Port of Call answers some of your most frequently asked questions about drugs and drug addiction. From the most addictive drugs, to legal highs, and the signs of a drug addict – we’ve got the answers.
Despite it being the most used drug in the UK (2.3 million users in the last year, according to the Royal College of Psychiatrists), research suggests that cannabis is less addictive than most other illegal drugs. That’s not to say that cannabis use doesn’t come without its dangers however and a severe pshchological dependency to cannabis is not uncommon. Some users may experience psychotic symptoms with hallucinations and delusions lasting a few hours. While long-term use can have a depressant effect and reduce motivation. Cannabis addiction can be treated through entering a drug rehab programme and accessing the support you need.
Cocaine confuses the brain’s neural receptors and inhibits the natural production of dopamine. Once dopamine production falls below a certain level, the brain begins to crave cocaine as its replacement, which is the physiological basis of cocaine addiction. Physical dependence can be characterized by intense cravings for cocaine, fatigue and an increase in appetite. The psychological symptoms usually manifest in a significant change to a person’s personality. Cocaine becomes their number one priority and they may lose interest in hobbies and other factors of their life that they’d normally consider important. They may also become obsessed with making sure that they’ve always got enough cocaine at hand.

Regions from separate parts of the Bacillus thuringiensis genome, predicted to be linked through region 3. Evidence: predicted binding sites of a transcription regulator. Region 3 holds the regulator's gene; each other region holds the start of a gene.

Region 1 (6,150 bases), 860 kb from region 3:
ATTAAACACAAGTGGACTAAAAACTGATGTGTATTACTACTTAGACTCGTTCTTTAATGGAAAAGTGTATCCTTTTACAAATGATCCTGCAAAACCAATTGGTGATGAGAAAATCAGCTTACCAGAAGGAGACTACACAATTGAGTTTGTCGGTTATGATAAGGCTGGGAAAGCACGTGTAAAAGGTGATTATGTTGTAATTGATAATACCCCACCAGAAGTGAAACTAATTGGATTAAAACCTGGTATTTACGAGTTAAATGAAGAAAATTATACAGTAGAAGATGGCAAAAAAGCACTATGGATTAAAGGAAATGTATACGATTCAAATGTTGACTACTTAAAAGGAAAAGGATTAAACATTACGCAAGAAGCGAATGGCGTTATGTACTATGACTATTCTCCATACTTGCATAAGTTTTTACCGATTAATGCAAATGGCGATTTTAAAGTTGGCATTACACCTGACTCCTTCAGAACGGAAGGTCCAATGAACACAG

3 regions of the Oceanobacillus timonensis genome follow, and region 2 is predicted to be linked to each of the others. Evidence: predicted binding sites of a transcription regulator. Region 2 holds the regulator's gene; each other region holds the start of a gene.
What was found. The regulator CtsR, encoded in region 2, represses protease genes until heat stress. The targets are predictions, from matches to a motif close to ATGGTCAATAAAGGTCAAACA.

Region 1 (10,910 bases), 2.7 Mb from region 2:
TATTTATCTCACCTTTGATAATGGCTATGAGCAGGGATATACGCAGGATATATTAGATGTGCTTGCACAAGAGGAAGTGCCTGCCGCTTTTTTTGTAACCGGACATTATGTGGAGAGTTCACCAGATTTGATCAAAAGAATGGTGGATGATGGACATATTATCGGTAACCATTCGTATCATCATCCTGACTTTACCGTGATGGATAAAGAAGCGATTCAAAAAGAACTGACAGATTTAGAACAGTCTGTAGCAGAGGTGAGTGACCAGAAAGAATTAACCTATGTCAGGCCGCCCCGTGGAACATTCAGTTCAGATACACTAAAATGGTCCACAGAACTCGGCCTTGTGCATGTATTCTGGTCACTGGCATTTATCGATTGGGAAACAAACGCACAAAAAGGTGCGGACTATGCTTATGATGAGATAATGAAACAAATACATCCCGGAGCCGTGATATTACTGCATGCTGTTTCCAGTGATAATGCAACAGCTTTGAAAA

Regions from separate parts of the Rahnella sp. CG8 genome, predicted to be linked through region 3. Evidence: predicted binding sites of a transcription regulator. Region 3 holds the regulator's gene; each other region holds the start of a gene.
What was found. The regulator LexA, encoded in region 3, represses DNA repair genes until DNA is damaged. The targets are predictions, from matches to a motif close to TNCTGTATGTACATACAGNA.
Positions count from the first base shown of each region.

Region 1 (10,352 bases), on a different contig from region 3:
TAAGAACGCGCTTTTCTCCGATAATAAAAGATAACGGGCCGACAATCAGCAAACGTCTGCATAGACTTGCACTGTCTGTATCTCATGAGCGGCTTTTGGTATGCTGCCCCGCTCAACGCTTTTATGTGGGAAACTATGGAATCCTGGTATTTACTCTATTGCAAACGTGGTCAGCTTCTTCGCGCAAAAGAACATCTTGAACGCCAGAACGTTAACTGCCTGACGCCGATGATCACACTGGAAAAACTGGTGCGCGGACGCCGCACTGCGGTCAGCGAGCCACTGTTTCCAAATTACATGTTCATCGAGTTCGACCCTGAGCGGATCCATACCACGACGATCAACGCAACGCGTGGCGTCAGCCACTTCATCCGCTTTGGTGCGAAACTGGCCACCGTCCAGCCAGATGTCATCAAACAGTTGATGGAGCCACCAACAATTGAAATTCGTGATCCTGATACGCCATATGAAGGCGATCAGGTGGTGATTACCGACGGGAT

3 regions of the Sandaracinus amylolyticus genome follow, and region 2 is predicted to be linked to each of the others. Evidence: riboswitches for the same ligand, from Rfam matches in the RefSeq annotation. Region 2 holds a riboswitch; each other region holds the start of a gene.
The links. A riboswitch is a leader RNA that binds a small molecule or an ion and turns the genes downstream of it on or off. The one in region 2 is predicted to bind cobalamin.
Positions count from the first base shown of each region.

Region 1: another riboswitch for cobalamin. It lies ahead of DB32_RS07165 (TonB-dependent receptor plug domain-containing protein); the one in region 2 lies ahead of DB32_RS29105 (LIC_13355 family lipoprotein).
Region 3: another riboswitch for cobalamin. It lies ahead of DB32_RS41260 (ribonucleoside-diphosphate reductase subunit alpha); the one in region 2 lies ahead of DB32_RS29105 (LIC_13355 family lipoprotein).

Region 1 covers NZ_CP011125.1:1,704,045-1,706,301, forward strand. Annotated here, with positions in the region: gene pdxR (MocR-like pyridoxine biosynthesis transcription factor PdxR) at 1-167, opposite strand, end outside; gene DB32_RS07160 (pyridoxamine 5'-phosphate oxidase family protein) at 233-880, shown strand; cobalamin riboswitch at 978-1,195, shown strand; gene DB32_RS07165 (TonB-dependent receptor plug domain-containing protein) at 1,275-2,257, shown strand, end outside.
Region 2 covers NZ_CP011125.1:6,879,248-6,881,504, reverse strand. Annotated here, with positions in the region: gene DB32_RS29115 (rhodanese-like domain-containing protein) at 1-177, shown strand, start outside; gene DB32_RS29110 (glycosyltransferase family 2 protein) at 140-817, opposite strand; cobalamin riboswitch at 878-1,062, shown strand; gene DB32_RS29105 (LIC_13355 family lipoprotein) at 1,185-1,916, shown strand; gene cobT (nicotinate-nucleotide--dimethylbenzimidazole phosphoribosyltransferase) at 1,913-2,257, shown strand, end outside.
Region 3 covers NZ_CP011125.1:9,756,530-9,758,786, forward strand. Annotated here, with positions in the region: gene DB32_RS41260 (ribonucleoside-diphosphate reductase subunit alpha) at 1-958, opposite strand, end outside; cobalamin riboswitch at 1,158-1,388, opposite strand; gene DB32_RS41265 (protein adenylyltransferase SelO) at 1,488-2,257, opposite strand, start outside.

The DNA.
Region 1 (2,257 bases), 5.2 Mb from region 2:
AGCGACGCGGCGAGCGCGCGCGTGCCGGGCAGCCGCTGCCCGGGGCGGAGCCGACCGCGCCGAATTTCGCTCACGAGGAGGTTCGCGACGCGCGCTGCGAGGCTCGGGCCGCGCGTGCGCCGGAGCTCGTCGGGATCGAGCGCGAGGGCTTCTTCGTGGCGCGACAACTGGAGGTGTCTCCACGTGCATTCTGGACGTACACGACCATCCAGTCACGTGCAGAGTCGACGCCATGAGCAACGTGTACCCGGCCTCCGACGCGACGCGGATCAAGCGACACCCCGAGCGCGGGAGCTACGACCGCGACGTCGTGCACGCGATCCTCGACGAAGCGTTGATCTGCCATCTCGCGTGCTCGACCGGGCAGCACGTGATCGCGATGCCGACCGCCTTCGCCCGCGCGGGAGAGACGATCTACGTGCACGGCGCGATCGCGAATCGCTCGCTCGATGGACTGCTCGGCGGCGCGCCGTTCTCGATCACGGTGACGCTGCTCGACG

Cocaine is the seventh most addictive drug known to man according to several studies that have assigned cocaine a “dependency rating” of 2.13 out of a scale of three. According to those parameters, that ranks it slightly more addictive than amphetamines but slightly less addictive than alcohol. It is fair to say though, Cocaine is an extremely addictive substance.
Addiction symptoms specific to cocaine usage can include:
According to research by the UK Government’s former top drug adviser, professor David Nutt, and separate studies by Dutch scientists the most addictive drug is heroin, closely followed by crack cocaine and nicotine. Beyond those, the top ten most addictive drugs, in order of their “dependency rating” are methadone, crystal meth, alcohol, cocaine, amphetamines, benzodiazepines and the club drug GHB.
General signs of drug addiction can include the following:
Dual diagnosis describes patients with both a mental illness and problematic drug and/or alcohol use. Personality disorders might also co-exist with a psychiatric illness and/or substance misuse. The phrase was coined in the USA back in the 1980s but has since been adopted in the UK. People with dual diagnosis generally have complex health, social, economic and emotional needs.